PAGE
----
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Women Disfigured by Chemotherapy Fight Back
Toulouse, France, October 21st 2019. British women left with permanent male pattern baldness from their chemotherapy treatment, Taxotere, are declaring solidarity for their American counterparts by joining them in a Louisiana court room. With the help of a crowdfunding campaign, they aim to fill the public gallery with wigless women.
For more than a decade, breast cancer patients affected by this side-effect have been raising awareness, so that other patients would have the right to give informed consent or request an alternative treatment. They have been ignored but always knew one day their voice would be heard. That day has arrived in the form of six bellwether trials taking place in New Orleans, USA.
The only safe place for victims until now has been a support group called Taxotears, co-founded by Shirley Ledlie twelve years ago. A website soon followed, full of statistics, information and a blog page, Ledlie says, “Our members desperately needed somewhere to go where others would understand and listen to their fears, tears and frustration without judgement”. She continues, “It’s difficult enough for a man to cope with baldness, but for a woman, it’s the most defeminising disfigurement, not to mention a daily reminder of her cancer diagnoses and treatment”. Various studies have shown this side-effect occurs in up to thirty three percent of women prescribed the drug.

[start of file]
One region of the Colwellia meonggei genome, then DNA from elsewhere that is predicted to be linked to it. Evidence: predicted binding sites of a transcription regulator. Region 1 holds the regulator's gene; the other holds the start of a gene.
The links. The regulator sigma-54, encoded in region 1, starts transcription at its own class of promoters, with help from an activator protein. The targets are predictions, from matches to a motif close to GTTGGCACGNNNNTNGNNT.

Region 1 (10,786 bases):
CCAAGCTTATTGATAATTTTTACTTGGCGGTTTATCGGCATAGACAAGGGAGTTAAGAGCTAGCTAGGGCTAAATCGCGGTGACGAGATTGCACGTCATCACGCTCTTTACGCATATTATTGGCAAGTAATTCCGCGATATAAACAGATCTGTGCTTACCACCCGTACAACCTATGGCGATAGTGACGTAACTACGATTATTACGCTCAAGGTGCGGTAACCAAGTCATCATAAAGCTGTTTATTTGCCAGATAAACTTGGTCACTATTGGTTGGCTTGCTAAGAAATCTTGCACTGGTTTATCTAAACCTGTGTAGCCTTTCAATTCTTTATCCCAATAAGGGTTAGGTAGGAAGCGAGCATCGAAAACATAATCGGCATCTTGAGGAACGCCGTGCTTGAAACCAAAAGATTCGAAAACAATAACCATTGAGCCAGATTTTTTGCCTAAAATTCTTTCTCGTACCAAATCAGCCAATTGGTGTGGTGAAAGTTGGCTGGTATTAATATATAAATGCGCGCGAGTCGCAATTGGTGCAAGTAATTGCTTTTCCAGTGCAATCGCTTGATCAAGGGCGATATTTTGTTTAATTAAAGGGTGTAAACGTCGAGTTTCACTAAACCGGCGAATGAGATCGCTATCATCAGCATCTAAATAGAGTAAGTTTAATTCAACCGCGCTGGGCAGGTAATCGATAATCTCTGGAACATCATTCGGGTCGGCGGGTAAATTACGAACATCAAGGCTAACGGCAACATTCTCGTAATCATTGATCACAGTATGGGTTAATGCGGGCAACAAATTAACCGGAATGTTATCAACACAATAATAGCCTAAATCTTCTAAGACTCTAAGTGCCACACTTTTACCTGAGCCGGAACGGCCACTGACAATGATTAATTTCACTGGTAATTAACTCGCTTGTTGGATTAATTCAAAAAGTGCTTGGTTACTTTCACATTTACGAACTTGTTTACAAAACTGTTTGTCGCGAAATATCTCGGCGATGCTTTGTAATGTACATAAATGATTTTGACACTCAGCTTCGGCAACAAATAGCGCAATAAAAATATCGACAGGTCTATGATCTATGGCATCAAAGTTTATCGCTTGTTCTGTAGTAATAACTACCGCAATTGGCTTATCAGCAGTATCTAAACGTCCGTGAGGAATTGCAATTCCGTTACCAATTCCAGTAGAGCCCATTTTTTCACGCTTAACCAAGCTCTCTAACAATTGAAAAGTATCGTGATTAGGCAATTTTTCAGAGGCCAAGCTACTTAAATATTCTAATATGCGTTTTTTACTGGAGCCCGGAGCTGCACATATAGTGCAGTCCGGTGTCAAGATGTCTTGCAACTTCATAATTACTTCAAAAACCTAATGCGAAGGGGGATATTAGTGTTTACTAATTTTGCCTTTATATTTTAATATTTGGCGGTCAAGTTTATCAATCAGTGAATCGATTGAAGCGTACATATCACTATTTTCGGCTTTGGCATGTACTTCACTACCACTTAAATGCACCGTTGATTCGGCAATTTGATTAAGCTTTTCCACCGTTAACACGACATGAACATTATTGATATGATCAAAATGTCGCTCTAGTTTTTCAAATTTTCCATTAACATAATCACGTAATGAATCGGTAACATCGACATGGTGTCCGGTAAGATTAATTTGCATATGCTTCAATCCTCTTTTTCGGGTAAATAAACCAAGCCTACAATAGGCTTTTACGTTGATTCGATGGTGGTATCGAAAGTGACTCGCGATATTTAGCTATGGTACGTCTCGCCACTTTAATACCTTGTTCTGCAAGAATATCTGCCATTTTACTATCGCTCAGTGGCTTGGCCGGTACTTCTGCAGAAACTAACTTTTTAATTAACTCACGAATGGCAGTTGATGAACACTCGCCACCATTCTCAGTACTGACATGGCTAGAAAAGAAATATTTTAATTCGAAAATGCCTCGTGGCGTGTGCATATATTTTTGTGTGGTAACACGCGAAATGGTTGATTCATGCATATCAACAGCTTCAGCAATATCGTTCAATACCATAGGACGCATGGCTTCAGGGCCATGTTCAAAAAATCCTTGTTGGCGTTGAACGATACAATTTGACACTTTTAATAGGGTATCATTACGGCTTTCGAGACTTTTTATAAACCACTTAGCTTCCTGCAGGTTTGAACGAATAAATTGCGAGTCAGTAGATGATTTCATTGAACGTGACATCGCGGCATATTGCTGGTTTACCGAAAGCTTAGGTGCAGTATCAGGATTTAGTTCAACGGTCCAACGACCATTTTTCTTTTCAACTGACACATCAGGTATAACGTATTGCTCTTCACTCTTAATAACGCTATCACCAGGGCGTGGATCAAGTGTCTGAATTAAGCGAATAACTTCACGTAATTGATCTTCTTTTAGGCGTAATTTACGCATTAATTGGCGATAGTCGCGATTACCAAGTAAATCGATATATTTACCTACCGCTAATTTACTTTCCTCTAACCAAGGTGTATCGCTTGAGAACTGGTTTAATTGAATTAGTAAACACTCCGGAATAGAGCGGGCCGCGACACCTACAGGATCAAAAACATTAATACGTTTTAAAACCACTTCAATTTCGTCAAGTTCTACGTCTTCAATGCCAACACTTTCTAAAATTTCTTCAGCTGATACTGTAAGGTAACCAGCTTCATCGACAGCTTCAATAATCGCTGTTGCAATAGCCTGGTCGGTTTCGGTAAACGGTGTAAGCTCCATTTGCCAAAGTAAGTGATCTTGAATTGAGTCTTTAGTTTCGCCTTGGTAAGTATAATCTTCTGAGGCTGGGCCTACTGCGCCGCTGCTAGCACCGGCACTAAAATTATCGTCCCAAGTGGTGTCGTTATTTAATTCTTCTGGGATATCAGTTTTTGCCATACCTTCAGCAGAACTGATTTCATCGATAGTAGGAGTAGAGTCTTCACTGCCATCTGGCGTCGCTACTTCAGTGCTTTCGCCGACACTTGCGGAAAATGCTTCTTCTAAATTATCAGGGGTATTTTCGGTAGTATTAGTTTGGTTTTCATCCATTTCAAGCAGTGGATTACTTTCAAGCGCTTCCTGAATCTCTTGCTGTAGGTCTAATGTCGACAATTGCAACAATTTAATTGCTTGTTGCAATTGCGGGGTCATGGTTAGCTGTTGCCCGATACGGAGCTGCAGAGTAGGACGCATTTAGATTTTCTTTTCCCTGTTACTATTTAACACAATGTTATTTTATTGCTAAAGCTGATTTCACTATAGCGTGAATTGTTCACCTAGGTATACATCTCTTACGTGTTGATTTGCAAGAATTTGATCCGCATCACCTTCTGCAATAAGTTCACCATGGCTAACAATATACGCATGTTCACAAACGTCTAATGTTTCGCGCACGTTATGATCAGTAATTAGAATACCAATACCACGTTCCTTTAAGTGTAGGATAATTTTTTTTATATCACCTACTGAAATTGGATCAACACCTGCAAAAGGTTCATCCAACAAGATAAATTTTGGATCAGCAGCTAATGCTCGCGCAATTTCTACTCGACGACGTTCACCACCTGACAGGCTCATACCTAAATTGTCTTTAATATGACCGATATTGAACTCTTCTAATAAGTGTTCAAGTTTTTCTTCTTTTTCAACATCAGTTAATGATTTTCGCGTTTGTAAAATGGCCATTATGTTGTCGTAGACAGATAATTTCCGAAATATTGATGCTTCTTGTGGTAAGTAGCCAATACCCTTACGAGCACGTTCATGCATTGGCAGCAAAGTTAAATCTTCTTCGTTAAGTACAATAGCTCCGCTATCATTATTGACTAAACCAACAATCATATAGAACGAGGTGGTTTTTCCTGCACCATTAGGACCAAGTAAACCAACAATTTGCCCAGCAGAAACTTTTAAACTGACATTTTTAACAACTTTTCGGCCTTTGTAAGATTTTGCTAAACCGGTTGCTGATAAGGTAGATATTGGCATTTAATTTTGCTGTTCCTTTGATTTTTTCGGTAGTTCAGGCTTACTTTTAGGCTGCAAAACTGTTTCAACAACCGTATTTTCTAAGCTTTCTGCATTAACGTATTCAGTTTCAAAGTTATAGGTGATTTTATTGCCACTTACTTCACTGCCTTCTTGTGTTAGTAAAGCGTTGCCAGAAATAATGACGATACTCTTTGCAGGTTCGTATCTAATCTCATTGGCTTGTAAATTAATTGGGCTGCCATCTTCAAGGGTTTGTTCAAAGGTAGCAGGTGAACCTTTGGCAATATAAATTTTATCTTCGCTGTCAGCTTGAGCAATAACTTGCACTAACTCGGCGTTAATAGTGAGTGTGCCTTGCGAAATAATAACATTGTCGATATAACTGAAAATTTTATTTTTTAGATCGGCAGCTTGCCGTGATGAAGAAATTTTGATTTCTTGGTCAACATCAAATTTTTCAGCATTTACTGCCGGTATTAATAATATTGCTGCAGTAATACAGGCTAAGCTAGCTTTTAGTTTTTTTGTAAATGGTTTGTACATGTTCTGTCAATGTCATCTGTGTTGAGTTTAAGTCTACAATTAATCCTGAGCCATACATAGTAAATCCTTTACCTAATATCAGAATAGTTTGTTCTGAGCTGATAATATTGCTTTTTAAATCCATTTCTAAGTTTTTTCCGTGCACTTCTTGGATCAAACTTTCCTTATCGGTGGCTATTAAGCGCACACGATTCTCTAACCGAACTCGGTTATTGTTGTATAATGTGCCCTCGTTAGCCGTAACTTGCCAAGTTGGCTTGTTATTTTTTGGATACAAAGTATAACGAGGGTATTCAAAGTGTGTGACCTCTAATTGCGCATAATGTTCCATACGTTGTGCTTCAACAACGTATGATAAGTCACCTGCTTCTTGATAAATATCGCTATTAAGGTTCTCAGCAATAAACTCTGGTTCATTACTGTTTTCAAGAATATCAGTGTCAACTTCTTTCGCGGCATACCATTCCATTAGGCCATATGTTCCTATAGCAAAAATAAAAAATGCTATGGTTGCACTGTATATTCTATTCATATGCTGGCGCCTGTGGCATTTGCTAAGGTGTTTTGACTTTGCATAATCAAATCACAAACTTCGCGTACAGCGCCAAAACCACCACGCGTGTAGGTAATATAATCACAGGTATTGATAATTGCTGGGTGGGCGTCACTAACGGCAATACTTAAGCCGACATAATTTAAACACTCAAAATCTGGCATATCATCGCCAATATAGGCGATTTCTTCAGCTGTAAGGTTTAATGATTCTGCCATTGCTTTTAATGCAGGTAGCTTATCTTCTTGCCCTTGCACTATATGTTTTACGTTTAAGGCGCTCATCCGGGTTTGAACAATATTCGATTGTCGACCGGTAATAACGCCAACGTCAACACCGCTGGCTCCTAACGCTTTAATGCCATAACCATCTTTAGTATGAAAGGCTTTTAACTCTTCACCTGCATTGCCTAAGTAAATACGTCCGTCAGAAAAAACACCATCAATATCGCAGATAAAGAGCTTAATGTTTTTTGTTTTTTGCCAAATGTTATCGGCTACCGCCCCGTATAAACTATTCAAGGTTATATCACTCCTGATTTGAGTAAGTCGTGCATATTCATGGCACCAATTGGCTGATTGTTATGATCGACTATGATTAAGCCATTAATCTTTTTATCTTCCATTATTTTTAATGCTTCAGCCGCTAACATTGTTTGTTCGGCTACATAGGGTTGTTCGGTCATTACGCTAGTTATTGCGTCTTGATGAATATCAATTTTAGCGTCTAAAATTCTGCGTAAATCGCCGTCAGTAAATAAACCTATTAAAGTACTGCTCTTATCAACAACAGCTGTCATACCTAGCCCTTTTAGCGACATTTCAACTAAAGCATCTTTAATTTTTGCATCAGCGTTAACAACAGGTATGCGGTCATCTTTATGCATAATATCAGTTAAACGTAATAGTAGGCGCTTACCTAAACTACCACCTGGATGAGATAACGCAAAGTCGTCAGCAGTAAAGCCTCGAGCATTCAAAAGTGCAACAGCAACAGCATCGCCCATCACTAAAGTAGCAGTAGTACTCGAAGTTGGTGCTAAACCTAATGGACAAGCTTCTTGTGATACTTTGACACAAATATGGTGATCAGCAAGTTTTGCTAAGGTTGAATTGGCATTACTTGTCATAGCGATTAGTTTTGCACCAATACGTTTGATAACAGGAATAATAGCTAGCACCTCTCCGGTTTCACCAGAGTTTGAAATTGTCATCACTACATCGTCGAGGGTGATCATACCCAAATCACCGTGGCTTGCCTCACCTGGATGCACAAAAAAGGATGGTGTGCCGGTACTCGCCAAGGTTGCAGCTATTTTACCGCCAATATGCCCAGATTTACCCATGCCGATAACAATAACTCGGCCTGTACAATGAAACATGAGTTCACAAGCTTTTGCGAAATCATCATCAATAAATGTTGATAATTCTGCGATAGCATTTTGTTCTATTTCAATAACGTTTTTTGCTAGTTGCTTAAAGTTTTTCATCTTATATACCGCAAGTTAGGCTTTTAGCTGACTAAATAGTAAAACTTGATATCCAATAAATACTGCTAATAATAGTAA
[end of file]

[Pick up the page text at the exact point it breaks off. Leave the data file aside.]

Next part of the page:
The aim of Ledlie’s crowdfunding is to get as many members as possible over to the USA for these trials, to show support for the claimants and to show the world there are thousands of them globally. All funds raised will go towards air fares and basic accommodation. As well as attending court every day, and to make the most of the time there, Ledlie is looking for voluntary work with a local charity or association.
Ledlie co-founded the global support group Taxotears with Pam Kirby from Oklahoma and has taken part in countless newspaper and magazine articles, podcast interviews, books and various blogs. Her memoir “Naked in the Wind: Chemo, Hair Loss and Deceit” describes the devasting impact of permanent hair loss on her life. She has dedicated the last twelve years to raising awareness about this little publicised adverse side-effect.
Breast cancer survivors unite against Big Pharma